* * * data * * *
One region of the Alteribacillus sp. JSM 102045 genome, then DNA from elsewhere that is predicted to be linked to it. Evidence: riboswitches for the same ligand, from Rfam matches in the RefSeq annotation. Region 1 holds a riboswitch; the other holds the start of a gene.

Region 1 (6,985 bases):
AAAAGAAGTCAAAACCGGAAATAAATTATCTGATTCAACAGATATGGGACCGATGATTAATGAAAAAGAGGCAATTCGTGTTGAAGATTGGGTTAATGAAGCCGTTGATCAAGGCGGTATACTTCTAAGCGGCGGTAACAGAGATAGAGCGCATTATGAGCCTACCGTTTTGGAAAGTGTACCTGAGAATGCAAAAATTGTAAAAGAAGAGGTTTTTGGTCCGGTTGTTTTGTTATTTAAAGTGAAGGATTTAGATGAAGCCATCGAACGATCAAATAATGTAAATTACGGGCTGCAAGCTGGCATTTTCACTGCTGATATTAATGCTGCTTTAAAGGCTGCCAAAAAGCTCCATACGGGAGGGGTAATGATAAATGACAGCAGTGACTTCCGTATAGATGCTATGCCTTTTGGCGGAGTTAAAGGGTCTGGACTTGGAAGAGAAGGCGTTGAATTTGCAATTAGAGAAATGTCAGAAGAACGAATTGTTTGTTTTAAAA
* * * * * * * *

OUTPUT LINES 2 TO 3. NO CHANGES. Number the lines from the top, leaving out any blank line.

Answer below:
Region 1 (6,985 bases):
AAAAGAAGTCAAAACCGGAAATAAATTATCTGATTCAACAGATATGGGACCGATGATTAATGAAAAAGAGGCAATTCGTGTTGAAGATTGGGTTAATGAAGCCGTTGATCAAGGCGGTATACTTCTAAGCGGCGGTAACAGAGATAGAGCGCATTATGAGCCTACCGTTTTGGAAAGTGTACCTGAGAATGCAAAAATTGTAAAAGAAGAGGTTTTTGGTCCGGTTGTTTTGTTATTTAAAGTGAAGGATTTAGATGAAGCCATCGAACGATCAAATAATGTAAATTACGGGCTGCAAGCTGGCATTTTCACTGCTGATATTAATGCTGCTTTAAAGGCTGCCAAAAAGCTCCATACGGGAGGGGTAATGATAAATGACAGCAGTGACTTCCGTATAGATGCTATGCCTTTTGGCGGAGTTAAAGGGTCTGGACTTGGAAGAGAAGGCGTTGAATTTGCAATTAGAGAAATGTCAGAAGAACGAATTGTTTGTTTTAAAA